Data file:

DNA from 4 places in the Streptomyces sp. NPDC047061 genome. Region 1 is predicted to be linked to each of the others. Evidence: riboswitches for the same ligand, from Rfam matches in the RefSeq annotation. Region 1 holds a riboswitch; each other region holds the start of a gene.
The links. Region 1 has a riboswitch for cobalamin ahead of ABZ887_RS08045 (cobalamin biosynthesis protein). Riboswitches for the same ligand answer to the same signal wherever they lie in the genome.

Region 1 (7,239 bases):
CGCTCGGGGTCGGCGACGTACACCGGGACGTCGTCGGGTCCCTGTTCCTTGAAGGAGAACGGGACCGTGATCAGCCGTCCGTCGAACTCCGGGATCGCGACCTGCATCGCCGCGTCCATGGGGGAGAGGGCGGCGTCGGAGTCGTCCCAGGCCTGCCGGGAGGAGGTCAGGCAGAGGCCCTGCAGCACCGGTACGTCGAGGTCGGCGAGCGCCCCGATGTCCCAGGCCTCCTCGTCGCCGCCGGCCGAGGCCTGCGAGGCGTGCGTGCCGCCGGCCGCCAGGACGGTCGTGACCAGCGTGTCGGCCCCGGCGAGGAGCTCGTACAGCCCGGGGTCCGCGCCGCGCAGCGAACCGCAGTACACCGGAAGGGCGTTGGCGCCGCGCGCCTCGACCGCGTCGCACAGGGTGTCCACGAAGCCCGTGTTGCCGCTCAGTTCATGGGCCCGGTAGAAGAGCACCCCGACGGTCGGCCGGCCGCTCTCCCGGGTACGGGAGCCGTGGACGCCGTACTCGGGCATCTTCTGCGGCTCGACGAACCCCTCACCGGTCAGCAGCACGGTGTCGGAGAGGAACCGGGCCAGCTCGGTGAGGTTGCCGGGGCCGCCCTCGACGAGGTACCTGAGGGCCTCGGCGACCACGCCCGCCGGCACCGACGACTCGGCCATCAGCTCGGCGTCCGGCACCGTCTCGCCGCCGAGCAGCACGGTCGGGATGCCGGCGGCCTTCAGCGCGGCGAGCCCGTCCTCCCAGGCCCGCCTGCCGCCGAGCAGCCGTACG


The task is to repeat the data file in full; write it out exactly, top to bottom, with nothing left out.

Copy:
DNA from 4 places in the Streptomyces sp. NPDC047061 genome. Region 1 is predicted to be linked to each of the others. Evidence: riboswitches for the same ligand, from Rfam matches in the RefSeq annotation. Region 1 holds a riboswitch; each other region holds the start of a gene.
The links. Region 1 has a riboswitch for cobalamin ahead of ABZ887_RS08045 (cobalamin biosynthesis protein). Riboswitches for the same ligand answer to the same signal wherever they lie in the genome.

Region 1 (7,239 bases):
CGCTCGGGGTCGGCGACGTACACCGGGACGTCGTCGGGTCCCTGTTCCTTGAAGGAGAACGGGACCGTGATCAGCCGTCCGTCGAACTCCGGGATCGCGACCTGCATCGCCGCGTCCATGGGGGAGAGGGCGGCGTCGGAGTCGTCCCAGGCCTGCCGGGAGGAGGTCAGGCAGAGGCCCTGCAGCACCGGTACGTCGAGGTCGGCGAGCGCCCCGATGTCCCAGGCCTCCTCGTCGCCGCCGGCCGAGGCCTGCGAGGCGTGCGTGCCGCCGGCCGCCAGGACGGTCGTGACCAGCGTGTCGGCCCCGGCGAGGAGCTCGTACAGCCCGGGGTCCGCGCCGCGCAGCGAACCGCAGTACACCGGAAGGGCGTTGGCGCCGCGCGCCTCGACCGCGTCGCACAGGGTGTCCACGAAGCCCGTGTTGCCGCTCAGTTCATGGGCCCGGTAGAAGAGCACCCCGACGGTCGGCCGGCCGCTCTCCCGGGTACGGGAGCCGTGGACGCCGTACTCGGGCATCTTCTGCGGCTCGACGAACCCCTCACCGGTCAGCAGCACGGTGTCGGAGAGGAACCGGGCCAGCTCGGTGAGGTTGCCGGGGCCGCCCTCGACGAGGTACCTGAGGGCCTCGGCGACCACGCCCGCCGGCACCGACGACTCGGCCATCAGCTCGGCGTCCGGCACCGTCTCGCCGCCGAGCAGCACGGTCGGGATGCCGGCGGCCTTCAGCGCGGCGAGCCCGTCCTCCCAGGCCCGCCTGCCGCCGAGCAGCCGTACG